ExxonMobil said it has been in regular contact with the White House to update it on its continued investments in domestic oil and gas supplies in a statement shared with TheDCNF. The Texas-based company added that the federal government should promote investment through “clear and consistent policy” such as streamlining the regulatory approval process for fossil fuel infrastructure and holding regular oil and gas lease sales.
“We’ve been investing through the downturn to increase refining capacity to process U.S. light crude by about 250,000 barrels per day – the equivalent of adding a new medium-sized refinery,” the statement continued. “We kept investing even during the pandemic, when we lost more than $20 billion and had to borrow more than $30 billion to maintain investment to increase capacity to be ready for post-pandemic demand.”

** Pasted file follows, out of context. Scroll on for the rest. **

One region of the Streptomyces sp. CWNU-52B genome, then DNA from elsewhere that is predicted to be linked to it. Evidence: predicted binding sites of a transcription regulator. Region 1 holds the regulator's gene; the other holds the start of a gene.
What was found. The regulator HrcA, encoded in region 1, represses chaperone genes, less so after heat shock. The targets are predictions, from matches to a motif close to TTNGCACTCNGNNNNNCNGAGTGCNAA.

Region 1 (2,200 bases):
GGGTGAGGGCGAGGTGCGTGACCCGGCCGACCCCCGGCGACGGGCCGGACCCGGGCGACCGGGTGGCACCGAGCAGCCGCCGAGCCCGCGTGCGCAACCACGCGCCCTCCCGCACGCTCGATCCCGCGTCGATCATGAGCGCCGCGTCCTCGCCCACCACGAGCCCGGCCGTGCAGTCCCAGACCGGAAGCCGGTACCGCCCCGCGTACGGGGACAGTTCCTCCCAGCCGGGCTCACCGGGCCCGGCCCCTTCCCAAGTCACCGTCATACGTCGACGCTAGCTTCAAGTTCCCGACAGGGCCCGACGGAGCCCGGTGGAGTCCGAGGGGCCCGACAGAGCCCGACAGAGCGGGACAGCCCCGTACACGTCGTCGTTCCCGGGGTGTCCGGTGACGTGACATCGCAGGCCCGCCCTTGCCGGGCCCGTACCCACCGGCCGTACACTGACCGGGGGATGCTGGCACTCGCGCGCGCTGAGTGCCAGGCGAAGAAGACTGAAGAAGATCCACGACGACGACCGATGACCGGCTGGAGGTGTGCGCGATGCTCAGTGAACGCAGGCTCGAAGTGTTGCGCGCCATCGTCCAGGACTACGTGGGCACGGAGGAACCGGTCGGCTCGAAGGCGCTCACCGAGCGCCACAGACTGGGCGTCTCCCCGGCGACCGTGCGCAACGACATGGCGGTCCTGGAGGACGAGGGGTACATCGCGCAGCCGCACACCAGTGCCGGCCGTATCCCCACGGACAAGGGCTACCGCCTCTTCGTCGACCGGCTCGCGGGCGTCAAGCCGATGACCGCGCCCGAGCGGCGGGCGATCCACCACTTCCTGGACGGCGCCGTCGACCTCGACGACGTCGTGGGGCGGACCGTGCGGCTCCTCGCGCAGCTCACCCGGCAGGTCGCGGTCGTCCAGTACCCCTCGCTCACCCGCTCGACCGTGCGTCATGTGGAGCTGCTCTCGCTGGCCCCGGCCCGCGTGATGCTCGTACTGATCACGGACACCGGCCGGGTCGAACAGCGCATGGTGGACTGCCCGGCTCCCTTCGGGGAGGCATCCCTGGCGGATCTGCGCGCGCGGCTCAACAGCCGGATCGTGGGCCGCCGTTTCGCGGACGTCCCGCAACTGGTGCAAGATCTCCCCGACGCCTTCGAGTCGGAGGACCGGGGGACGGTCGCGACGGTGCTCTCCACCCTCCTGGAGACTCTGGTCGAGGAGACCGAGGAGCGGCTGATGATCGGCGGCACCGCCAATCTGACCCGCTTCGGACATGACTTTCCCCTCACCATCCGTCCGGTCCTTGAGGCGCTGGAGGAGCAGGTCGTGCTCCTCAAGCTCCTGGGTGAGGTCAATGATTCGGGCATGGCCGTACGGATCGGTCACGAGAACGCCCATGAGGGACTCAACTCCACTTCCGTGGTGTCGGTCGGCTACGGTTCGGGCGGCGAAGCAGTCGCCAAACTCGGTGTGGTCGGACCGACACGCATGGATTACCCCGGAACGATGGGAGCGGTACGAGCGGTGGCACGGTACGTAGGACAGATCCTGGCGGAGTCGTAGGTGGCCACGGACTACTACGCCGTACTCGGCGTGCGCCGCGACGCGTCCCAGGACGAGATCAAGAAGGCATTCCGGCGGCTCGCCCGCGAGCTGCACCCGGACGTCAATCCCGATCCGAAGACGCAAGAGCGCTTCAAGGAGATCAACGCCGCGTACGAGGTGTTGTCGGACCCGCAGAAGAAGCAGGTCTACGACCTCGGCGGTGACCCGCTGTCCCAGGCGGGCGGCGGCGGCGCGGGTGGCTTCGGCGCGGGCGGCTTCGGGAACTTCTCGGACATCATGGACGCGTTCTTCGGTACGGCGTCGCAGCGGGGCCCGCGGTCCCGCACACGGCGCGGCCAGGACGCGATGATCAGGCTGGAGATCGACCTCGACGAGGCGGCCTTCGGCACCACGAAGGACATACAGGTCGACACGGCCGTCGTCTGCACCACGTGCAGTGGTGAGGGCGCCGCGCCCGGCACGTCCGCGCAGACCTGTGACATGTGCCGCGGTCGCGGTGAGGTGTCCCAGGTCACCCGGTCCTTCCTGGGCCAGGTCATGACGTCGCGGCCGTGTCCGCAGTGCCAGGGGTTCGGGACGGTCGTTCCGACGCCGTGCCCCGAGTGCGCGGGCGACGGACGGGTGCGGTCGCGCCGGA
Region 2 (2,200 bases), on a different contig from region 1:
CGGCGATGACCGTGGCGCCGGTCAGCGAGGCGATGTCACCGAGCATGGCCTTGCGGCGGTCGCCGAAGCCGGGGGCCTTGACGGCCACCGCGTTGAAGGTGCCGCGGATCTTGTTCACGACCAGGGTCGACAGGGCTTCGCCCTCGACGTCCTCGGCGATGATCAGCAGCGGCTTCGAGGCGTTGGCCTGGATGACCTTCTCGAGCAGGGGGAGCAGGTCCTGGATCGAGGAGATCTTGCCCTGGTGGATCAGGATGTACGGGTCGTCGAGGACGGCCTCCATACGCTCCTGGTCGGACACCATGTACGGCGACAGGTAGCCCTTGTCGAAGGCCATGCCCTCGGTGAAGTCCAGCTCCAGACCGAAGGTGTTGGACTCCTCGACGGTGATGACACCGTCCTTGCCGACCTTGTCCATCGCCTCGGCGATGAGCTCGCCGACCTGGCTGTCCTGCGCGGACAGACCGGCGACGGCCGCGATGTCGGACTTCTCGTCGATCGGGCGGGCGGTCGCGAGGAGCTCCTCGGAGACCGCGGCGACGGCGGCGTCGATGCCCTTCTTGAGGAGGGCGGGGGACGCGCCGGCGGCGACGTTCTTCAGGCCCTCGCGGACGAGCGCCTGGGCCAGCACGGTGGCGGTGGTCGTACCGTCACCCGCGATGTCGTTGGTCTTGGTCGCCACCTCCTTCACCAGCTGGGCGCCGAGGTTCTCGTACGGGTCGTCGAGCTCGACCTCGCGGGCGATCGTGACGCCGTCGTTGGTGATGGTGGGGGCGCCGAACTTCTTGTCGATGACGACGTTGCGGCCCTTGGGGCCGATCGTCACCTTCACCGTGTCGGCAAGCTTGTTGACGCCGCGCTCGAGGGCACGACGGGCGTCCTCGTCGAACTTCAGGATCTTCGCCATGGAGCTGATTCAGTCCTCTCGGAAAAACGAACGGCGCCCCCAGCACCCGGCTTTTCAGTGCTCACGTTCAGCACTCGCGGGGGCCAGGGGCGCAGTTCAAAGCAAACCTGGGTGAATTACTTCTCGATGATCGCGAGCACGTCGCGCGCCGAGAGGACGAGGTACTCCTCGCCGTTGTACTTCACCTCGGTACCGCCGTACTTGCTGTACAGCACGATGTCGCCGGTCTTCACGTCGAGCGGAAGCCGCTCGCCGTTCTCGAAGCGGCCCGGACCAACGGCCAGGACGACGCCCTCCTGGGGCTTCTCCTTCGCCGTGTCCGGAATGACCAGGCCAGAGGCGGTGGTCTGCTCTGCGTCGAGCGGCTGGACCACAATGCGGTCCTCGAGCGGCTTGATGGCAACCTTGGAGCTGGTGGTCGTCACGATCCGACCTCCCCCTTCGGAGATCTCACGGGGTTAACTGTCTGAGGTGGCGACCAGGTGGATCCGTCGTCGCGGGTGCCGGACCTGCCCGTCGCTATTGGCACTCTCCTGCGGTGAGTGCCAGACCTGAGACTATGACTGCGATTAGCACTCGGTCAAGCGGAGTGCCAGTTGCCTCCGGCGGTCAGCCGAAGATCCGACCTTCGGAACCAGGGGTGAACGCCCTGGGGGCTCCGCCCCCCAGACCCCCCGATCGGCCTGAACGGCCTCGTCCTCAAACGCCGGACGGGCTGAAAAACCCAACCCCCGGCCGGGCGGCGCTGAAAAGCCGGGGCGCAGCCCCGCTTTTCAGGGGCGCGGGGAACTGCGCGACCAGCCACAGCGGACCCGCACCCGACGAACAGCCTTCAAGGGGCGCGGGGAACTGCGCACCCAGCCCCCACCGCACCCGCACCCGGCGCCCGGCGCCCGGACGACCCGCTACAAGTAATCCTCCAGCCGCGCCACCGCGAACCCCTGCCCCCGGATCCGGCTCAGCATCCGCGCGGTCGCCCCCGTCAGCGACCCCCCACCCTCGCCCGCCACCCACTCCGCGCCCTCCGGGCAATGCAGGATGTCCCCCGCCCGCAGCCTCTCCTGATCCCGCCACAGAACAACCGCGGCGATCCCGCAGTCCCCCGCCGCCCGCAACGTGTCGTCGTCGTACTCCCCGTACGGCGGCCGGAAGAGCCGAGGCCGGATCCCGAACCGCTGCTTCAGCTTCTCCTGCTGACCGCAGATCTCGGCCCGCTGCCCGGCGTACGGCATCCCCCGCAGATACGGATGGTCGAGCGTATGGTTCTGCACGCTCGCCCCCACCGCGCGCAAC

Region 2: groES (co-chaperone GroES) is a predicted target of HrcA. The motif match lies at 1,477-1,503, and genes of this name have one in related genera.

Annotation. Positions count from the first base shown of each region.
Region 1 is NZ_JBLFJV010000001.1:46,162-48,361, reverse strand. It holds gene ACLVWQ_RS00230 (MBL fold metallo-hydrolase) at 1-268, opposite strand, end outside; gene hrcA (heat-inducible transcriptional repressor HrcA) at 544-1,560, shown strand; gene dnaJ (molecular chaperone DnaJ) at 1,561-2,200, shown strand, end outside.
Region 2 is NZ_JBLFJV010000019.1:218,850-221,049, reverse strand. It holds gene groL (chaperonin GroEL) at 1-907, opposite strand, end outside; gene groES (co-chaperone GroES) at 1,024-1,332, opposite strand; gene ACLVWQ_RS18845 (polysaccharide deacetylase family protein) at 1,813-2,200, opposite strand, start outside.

Phillips 66 spokesperson Bernardo Fallas confirmed the company had received Biden’s letter and wanted to “underscore that U.S. refineries are running at record-high utilization rates” and that expanding refinery capacity was a long-term proposition, not a short-term fix.
“Chevron is committed to the supply of affordable, reliable, ever-cleaner energy in the United States and across the globe,” Chevron spokesperson Bill Turenne told TheDCNF. “We understand the significant concerns around higher fuel prices currently faced by consumers around the country, and the world. We share these concerns, and expect the Administration’s approach to energy policy will start to better reflect the importance of addressing them.”
“Unfortunately, what we have seen since January 2021 are policies that send a message that the Administration aims to impose obstacles to our industry delivering energy resources the world needs,” he said.